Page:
As usual, bio-based and biodegradable are unfortunately associated, and the authors of the report are aware of this confusion and define the differences. This point is worth discussing, especially in light of the latest decisions of the U.S. federal government in March that promote a shift toward bio-based products to reduce the accumulation of plastic waste in the next five to 20 years. The environmen-tal benefits of substituting petroleum-based plastics with bio-based plastics in food packaging are not clear-cut. Across all studies, we see bio-based or biodegradable alternatives reduce some impacts but increase others.

As the report states, “Overall, the relative environmental performance of bio-based and fossil fuel-based plastics is not well established … .”

LCAs on bioplastic packaging need to cover the entire life cycle as the end of life can have important consequences. You really must go on a case-by-case basis for compostable packaging: If it is contaminated with food scraps, it is fine to allow co-disposal. But you still need to have the infrastructure in place and to educate consumers on how to sort the waste because compostable plastics may disrupt recycling systems set up for traditional plastics. In addition, it has little effect on the environmental impacts of littered plastics because these biodegradable plastics do not degrade quickly when they end up in a natural environment. “Bio-based and biodegradable plastics seem to present the same—or even higher—chemical threat as conventional plastics,” the report quotes from a scientific paper.

Reusable and Returnable Packaging in Food Systems

They must be implemented where appropriate. This requires efficient and local return logistics, with optimized cleaning and distribution. Therefore, it is necessary to think through the reusable packaging system before implementing it. A solution deserves great collaborative efforts and requires strong policy support. It is necessary to aim at a standardization of packaging and to be competitively priced, accessible, and convenient. The report suggests implementing taxes on packaging waste, strengthening food packaging standards, and having extended producer responsibility legislation that stimulates reuse.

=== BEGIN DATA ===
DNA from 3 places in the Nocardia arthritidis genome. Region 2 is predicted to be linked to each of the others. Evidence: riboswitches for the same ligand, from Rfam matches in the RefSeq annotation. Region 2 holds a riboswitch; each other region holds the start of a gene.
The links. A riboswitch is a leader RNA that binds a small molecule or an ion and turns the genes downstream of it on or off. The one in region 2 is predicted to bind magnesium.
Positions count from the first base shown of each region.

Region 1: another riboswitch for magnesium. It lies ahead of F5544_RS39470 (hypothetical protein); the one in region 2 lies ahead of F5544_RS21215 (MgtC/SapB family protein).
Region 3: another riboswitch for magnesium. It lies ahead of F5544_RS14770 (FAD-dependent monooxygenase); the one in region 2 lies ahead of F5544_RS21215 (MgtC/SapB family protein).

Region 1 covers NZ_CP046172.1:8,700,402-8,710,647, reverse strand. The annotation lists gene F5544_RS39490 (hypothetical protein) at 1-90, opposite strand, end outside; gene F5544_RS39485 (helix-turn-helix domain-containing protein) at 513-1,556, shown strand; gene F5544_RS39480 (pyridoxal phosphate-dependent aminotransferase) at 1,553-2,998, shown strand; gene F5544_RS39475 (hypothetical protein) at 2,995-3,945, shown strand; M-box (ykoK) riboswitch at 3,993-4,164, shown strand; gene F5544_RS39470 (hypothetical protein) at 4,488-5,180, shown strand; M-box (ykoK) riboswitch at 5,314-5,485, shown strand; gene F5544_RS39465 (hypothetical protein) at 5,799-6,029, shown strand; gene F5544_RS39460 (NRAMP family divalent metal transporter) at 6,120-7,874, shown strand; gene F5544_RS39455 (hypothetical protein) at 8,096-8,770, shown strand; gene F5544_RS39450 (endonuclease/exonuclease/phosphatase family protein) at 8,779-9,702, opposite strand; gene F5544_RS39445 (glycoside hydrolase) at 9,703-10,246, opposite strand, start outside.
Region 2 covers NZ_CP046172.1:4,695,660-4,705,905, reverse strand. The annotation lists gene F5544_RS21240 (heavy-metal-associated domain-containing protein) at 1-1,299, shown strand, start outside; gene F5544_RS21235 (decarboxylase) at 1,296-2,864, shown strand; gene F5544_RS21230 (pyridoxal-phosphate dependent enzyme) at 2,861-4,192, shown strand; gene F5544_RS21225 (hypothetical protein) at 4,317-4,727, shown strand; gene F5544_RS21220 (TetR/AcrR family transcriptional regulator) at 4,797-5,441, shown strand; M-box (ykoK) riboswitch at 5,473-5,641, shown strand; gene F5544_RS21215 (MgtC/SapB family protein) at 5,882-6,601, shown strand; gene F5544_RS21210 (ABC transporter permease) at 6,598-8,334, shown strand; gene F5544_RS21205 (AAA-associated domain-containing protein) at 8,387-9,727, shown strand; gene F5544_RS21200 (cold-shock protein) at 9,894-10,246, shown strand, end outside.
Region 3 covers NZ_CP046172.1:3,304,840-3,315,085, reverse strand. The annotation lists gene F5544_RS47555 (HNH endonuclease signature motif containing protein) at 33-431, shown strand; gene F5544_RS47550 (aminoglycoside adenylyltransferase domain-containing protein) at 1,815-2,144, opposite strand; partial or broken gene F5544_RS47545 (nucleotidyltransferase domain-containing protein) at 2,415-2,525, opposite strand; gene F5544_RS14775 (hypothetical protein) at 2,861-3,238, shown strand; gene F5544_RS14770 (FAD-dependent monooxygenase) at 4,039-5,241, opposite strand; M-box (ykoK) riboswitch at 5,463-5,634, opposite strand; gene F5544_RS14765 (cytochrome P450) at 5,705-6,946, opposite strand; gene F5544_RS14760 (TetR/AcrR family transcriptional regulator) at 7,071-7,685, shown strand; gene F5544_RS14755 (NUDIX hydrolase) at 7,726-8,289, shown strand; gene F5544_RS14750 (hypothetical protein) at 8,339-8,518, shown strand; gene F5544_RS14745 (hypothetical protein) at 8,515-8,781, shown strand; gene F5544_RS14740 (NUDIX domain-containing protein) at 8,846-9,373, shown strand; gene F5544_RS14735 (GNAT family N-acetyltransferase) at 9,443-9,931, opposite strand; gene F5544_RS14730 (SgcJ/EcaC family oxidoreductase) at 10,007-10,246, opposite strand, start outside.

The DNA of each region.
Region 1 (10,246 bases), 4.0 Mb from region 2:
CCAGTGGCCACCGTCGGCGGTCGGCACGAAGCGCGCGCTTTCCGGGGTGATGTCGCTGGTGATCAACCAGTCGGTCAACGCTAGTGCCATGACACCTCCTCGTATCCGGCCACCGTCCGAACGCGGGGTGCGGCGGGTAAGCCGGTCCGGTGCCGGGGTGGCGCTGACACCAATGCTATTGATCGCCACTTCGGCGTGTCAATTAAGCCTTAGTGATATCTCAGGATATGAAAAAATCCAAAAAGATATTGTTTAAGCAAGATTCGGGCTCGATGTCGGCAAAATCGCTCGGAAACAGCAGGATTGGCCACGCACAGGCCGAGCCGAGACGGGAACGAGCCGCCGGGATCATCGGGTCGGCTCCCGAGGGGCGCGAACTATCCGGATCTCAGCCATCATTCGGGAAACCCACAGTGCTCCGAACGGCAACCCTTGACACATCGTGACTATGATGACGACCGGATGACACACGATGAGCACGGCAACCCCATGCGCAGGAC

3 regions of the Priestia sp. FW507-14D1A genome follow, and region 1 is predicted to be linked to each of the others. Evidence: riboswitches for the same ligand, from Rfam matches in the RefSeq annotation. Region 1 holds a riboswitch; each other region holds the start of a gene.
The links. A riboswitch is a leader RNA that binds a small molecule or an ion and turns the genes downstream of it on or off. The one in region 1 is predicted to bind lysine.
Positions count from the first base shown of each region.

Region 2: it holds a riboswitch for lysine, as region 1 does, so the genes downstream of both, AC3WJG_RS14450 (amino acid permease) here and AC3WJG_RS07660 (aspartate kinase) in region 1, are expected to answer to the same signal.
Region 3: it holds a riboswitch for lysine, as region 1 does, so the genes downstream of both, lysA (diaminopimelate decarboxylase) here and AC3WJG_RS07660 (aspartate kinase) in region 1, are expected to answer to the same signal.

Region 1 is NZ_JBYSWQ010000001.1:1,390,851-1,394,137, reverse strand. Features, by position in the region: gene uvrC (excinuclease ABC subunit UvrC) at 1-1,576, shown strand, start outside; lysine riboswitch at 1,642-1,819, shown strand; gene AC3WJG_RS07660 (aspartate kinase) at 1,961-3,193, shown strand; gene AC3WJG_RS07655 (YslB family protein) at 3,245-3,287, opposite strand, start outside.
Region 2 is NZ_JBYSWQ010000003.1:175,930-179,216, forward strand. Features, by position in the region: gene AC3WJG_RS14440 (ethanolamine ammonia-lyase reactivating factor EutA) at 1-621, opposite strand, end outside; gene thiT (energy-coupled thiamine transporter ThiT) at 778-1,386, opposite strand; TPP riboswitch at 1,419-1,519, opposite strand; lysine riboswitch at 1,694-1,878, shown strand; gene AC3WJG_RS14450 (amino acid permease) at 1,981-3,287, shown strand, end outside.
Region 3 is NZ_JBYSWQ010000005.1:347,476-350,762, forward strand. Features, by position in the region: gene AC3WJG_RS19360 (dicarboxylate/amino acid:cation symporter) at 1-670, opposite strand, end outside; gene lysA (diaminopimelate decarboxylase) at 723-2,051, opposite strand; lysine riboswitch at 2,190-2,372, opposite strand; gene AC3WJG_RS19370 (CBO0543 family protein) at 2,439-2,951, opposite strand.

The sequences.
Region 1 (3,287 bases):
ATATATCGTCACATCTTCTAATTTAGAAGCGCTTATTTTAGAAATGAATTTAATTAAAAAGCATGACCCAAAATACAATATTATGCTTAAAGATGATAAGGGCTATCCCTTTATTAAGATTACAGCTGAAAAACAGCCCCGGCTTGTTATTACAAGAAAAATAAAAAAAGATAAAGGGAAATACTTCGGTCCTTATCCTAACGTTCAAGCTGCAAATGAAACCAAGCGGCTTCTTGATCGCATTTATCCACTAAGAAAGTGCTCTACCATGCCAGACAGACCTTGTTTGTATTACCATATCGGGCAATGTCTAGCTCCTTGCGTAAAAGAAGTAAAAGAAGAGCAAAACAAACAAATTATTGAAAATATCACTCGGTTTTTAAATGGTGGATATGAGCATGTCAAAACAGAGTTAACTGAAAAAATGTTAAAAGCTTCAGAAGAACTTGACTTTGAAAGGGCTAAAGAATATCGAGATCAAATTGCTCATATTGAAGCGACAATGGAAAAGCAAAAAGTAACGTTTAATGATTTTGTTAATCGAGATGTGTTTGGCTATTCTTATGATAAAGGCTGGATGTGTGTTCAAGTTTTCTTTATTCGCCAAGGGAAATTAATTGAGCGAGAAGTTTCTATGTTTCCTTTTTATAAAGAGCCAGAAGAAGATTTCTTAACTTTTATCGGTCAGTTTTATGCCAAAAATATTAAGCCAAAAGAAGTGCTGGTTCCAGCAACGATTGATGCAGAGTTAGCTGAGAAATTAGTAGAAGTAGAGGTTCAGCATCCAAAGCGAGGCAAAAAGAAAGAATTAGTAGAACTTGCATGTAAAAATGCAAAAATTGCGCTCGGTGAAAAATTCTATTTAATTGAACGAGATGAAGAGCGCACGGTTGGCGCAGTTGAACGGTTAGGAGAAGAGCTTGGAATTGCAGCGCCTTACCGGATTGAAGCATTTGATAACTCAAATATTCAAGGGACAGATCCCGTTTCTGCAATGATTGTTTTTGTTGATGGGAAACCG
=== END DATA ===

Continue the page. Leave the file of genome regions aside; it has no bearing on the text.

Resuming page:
Marine Litter Impacts

On this subject, the key insights are the following: Except for expanded polystyrene, “climate change impacts are still likely to be the most important consideration, whereas marine microplastic litter impacts (physical effects on biota) are several orders of magnitude smaller.” And from the studies I have looked at, there does not seem to be a link between food packaging and microplastics, which come from other sources. Moreover, we know that plastics do not have the greatest impact on climate change.

More recently, a practical guide on sustainable food packaging was published by the Institute of Packaging Technology and Food Engineering. Only in French for the moment, this guide financed by the Quebec government under the Canadian Agricultural Partnership proposes best practices for a whole series of food products. I will leave them the last word: “Consumers mistakenly think that packaging has a greater environmental impact than it actually does. This myth is largely due to images of plastics accumulating in the oceans and sorting centers that are more tangible than the climate change observed in response to increased [greenhouse gas emissions].”

Issues around food production and food waste have much more impact on the environment. That is where the focus should be first, and packaging is here to help.

The importance of LCAs, single-use, and food applications will be discussed at the upcoming SPE FlexPackCon® in October. This year, it is North America’s leading technical conference on flexible packaging.

Pierre Sarazin is vice president of research and development and sustainability at PolyExpert Inc. based in Canada. NOTE: This column originally ran online in June.